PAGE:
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Why A Liver Health Check Is So Important

Sponsored by: Synexus

Could you have Non-Alcoholic Fatty Liver Disease (NAFLD) and not know it? Believe it or not, many people do…

Fatty Liver Disease is when a person has too much fat stored in their liver. Certain health conditions (like type 2 diabetes and obesity) make some people more prone than others. But since there are rarely symptoms early Synexu Banneron, most don’t even know they have it. Yet, worldwide, 25% to 30% of adults are believed to have a fatty liver, with about 1 in 5 of those having a more severe form of the disease called NASH (Non-Alcoholic Steatohepatitis).

 NAFLD vs. NASH

What’s the difference? With NAFLD, the liver has little or no inflammation (swelling) or actual liver damage. With NASH, there is evidence of liver inflammation and scarring (fibrosis), which is a sign of liver damage.

Also, with NASH, over time these liver changes can result in what’s known as “cirrhosis.” While a healthy liver is able to repair itself, with cirrhosis the liver is so damaged it can no longer fully function to do things like help fight infection or rid the body of toxins. And these days, being able to fight infection is doubly important! Cirrhosis can then progress to liver cancer and may eventually require a liver transplant. Finally, NASH can also increase your risk of heart disease.

Liver InfographicExperts aren’t sure exactly why some people with fatty liver disease have NAFLD, yet others have NASH.

(Of course, still other types of fatty liver disease are caused by drinking too much alcohol and—just like NASH—is a major cause of cirrhosis.)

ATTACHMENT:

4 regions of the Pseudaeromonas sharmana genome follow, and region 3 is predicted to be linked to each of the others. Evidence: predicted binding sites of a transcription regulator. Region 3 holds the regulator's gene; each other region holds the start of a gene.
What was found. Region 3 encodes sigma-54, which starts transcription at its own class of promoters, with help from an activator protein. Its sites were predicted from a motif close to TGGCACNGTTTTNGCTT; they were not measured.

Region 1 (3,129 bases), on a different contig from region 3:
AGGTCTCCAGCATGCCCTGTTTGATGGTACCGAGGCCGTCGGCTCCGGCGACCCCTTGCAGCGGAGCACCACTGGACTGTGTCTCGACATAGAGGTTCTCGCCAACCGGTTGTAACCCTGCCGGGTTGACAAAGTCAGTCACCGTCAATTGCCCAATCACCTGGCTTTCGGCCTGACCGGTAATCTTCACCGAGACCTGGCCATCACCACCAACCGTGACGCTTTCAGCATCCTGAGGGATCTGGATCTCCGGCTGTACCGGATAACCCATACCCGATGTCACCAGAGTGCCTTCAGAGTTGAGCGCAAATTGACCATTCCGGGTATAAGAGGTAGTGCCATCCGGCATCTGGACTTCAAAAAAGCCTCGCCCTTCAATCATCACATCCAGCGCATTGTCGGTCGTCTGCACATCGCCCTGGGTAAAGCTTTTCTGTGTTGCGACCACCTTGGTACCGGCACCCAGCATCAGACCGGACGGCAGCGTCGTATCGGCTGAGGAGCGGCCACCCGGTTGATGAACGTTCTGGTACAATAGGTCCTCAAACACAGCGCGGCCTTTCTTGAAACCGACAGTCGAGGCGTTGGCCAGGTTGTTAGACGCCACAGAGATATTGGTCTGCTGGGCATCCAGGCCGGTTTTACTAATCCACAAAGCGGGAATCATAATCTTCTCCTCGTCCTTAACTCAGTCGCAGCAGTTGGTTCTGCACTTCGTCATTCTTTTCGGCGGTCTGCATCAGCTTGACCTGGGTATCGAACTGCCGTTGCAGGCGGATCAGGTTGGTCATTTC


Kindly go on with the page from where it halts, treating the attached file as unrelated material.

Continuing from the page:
A “silent,” life-threatening disease

NASH is a chronic (long-term), but “silent” disease since people can live with it for years without having any symptoms. That’s why it’s important to find out if you have a fatty liver so your doctor can help you take the steps needed to improve your health.

No treatments for fatty liver yet exist, but your physician may suggest:

  • Lifestyle changes like diet and exercise
  • Medicines (to lower cholesterol, for example) and/or
  • Enrolling in a research study/clinical trial

Could you be at risk?

Fatty liver disease can affect people of any age—including children—though admittedly it’s more likely to develop as we get older.

For people who are obese and for those who have health conditions related to obesity (such as type 2 diabetes), the risk is even higher with upwards of 1 in 3 developing fatty liver disease. In fact, studies have found fatty liver could be as high as 80% or 90% in these populations!

So, talk to your doctor about getting a free liver health check (Fibroscan). It just may save your life…

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